Common Alleles of the SLAM/CD2 Family are Associated with Murine Lupus

dc.contributor.advisorWakeland, Edward K.en
dc.creatorLimaye, Nishaen
dc.description.abstractThe Sle1b locus on telomeric mouse chromosome 1 mediates a break in tolerance to chromatin in the NZM2410 model of the autoimmune disease Systemic Lupus Erythematosus (SLE). B6.Sle1b congenic mice produce anti-nuclear autoantibodies (ANAs), and have elevated activated B and CD4+ T cells, and mild splenomegaly. Fine mapping of Sle1b positioned it within a ~900 kb region between 171.3 and 172.2 Mb. A contig of 100 B6-derived Bacterial Artificial Chromosomes (BACs) was constructed across Sle1b, and sequencing of six BACs that form an overlapping tiling path across it revealed that the interval contains 24 genes, 19 of which are expressed in the spleen, and 14 of which are in B and CD4+ T cells. We carried out extensive candidate gene analyses on the spleen-expressed genes, including sequencing of all the exons and flanking introns in the lupus-resistant B6 and susceptible B6.Sle1b parental strains, as well as Quantitative Real-time PCR on B and CD4+ T cell cDNA to detect any potentially functional polymorphisms between them. These analyses showed that the SLAM/CD2 family of seven immunoregulatory receptors, clustered within the locus, are by far the best candidates to be the Sle1b gene(s). The members of this family play important roles in intercellular interactions, activation, and function, by engaging in homophilic interactions with themselves or with each other, on a wide variety of immune cell types. Sequence analyses of their extracellular ligand-binding immunoglobulin (Ig) domains revealed that the cluster forms two stable, linked haplotypes of alleles in 33 common inbred laboratory strains of mice. The B6-like haplotype is found only in a small set of C57-strains, while the B6.Sle1b-like haplotype is found in all of the remaining, including the autoimmune-prone MRL, NOD, and NZB, as well as non-autoimmune strains like 129, Balb/c, and C3H. Introgression of this common haplotype from 129 onto B6 also potentiates autoimmunity, causing phenotypes similar to those of B6.Sle1b mice, which derive this interval from the NZW parent of NZM2410. Autoimmunity is mediated, not by a rare mutation peculiar to the region from NZW, but instead by common polymorphic variants of this family, in combination with the downstream signaling and effector molecules and pathways present in the B6 genetic background, underlining the importance of epistasis in such complex, multigenic autoimmune phenotypes. An examination of the SLAM/CD2 Ig domains in a large group of wild-outbred and wild-derived inbred strains belonging to different species of Mus, and sub-species of Mus musculus, has shown that the "disease" alleles of this family are also very common in these populations, demonstrating that their prevalence in the lab strains is not simply an artifact of their inbreeding. The genes also show the presence of ancestral or trans-species polymorphisms, indicative of maintenance of these alleles by balancing selection, although we do not yet know what precisely drives it. The small size of the Sle1b susceptibility interval, and the presence of this linked cluster of attractive candidate genes within it, makes it hard to identify which gene or combination of genes within this family is actually responsible for the autoimmunity by any further recombinational analysis. We have instead turned to a BAC-transgenic rescue strategy by which to localize the gene to a single B6-derived BAC, by its ability to complement the ANA-production phenotype and rescue autoimmunity in B6.Sle1b mice. We believe the strategy is feasible because Sle1b has a strong allele dose effect, so that the presence of a B6 allele of the Sle1b gene causes a large drop in penetrance of ANA-production, from about 90% in nine month old B6.Sle1b females, to about 33% in (B6 X B6.Sle1b) F1s. Our data show that none of the non-SLAM/CD2 candidates within the region is able to rescue B6.Sle1b mice, despite being demonstrably expressed from their BAC-transgenes. BACs carrying certain SLen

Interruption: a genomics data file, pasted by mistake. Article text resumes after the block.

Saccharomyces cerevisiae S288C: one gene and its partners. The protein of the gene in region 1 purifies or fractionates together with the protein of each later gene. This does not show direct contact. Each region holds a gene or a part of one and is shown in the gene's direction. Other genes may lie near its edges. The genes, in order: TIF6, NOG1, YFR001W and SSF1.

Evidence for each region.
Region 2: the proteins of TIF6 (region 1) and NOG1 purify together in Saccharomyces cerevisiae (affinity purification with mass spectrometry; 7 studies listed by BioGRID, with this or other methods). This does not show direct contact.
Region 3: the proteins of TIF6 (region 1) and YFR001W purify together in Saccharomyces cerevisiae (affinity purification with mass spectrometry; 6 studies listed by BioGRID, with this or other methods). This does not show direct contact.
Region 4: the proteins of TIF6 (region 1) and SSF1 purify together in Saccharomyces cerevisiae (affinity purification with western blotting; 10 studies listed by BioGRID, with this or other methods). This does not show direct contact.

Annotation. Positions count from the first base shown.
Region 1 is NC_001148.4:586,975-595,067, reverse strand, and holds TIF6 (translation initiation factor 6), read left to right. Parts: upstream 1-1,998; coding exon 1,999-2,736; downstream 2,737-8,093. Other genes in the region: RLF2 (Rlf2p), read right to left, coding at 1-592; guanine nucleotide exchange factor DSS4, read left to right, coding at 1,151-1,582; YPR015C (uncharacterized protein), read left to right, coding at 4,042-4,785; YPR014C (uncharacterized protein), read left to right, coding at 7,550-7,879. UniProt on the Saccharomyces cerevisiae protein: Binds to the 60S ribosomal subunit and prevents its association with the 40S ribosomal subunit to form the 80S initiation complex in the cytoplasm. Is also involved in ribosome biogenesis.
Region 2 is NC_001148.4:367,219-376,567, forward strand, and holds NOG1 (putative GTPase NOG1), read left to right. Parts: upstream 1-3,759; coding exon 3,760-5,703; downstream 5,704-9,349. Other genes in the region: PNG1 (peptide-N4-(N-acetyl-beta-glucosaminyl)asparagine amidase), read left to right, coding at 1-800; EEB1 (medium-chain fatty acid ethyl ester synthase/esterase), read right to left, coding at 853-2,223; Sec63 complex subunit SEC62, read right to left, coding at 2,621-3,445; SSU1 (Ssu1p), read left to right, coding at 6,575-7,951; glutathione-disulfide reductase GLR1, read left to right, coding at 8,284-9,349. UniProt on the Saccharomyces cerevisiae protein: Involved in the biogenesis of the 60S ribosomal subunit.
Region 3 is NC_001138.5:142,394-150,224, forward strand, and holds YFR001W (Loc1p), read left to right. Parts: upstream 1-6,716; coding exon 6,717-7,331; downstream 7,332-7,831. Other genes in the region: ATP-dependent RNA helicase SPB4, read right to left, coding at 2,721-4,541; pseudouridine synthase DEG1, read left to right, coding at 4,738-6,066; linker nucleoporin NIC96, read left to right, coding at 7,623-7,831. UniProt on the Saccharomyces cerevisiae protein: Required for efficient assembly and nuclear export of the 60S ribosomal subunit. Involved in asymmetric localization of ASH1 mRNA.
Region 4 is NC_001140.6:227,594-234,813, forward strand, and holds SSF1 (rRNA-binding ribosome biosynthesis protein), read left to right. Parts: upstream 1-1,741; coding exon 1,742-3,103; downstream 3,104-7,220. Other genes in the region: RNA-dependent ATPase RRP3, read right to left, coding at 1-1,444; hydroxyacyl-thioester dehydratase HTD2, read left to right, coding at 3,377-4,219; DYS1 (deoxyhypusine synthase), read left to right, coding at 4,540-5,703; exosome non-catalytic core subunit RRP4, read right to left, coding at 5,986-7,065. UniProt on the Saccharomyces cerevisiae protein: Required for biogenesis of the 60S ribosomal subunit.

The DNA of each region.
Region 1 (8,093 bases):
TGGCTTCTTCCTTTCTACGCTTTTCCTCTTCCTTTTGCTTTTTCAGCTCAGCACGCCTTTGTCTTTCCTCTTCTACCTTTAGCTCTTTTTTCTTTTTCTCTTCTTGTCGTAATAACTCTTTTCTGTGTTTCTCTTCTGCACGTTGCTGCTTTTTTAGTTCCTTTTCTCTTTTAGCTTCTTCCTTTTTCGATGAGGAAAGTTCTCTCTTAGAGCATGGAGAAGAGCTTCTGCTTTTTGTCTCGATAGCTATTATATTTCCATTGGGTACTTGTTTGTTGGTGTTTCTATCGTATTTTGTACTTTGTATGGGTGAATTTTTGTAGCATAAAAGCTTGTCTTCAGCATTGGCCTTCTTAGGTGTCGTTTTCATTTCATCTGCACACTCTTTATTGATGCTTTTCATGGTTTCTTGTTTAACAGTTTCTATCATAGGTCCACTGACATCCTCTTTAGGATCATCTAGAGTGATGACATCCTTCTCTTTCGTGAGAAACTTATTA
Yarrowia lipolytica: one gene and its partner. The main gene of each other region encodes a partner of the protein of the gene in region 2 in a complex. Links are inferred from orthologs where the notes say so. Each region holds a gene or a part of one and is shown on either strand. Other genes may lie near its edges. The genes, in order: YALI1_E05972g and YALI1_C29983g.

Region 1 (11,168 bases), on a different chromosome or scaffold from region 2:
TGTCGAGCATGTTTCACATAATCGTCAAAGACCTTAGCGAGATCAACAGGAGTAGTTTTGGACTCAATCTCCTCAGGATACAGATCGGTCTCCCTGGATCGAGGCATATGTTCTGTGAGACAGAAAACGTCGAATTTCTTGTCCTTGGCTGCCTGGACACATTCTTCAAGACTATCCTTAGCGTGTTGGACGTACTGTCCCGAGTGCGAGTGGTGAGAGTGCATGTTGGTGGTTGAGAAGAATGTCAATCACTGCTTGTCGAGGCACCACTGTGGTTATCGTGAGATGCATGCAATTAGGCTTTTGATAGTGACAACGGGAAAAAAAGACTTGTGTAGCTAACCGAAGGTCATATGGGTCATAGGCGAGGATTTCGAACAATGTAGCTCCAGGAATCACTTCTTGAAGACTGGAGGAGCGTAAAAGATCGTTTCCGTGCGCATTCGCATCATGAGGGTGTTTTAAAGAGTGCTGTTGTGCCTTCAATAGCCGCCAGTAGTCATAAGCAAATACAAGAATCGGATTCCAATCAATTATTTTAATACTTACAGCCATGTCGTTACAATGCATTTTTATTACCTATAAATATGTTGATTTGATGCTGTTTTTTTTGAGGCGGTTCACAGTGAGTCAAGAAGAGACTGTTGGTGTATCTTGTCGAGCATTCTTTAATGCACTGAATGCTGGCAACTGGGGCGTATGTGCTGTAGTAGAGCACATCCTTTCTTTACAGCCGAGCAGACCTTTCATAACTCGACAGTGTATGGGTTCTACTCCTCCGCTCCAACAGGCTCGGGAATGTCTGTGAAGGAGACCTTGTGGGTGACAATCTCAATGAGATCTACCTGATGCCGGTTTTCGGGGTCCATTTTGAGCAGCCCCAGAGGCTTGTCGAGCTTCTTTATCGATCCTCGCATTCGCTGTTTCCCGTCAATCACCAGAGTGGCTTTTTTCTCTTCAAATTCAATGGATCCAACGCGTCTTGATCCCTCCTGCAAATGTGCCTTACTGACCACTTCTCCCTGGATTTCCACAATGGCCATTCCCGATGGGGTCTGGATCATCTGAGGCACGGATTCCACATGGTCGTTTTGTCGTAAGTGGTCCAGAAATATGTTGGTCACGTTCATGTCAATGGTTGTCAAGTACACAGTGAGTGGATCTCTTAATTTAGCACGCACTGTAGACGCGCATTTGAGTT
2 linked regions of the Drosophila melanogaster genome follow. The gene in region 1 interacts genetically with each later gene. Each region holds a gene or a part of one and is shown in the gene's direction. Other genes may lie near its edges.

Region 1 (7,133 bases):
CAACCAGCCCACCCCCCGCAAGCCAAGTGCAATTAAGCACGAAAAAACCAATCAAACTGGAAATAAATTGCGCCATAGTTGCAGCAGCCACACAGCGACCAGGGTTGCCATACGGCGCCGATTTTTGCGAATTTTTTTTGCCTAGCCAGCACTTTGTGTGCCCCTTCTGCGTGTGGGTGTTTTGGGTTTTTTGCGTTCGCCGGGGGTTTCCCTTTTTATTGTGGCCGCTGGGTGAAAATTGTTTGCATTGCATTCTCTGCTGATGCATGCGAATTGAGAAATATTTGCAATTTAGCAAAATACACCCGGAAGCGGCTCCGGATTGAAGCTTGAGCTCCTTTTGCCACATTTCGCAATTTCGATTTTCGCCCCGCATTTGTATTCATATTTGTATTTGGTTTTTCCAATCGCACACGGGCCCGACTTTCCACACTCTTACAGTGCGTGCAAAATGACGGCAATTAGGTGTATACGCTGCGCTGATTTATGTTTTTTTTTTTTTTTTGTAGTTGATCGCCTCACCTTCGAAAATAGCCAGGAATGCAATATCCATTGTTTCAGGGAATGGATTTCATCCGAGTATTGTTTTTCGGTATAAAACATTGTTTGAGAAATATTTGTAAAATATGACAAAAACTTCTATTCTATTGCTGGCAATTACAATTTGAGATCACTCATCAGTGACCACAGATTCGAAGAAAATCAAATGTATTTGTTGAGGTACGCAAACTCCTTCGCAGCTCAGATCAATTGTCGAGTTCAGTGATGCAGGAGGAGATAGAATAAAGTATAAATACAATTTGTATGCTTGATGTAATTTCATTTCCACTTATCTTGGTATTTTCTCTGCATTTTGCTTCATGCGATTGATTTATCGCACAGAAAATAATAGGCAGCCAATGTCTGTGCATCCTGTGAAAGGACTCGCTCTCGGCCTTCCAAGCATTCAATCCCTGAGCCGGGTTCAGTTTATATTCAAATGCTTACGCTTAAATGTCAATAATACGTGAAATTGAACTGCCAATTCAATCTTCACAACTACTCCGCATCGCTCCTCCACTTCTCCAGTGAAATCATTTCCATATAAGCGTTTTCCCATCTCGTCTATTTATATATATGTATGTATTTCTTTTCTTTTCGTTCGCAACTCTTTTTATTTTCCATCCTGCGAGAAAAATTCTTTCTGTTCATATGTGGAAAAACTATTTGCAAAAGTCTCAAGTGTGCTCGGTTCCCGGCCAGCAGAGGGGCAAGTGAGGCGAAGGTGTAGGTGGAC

dc.format.digitalOriginborn digitalen
dc.subjectAntibodies, Antinuclearen
dc.subjectLupus Erythematosus, Systemicen
dc.titleCommon Alleles of the SLAM/CD2 Family are Associated with Murine Lupusen
dc.type.materialTexten School of Biomedical Sciencesen Southwestern Medical Centeren of Philosophyen


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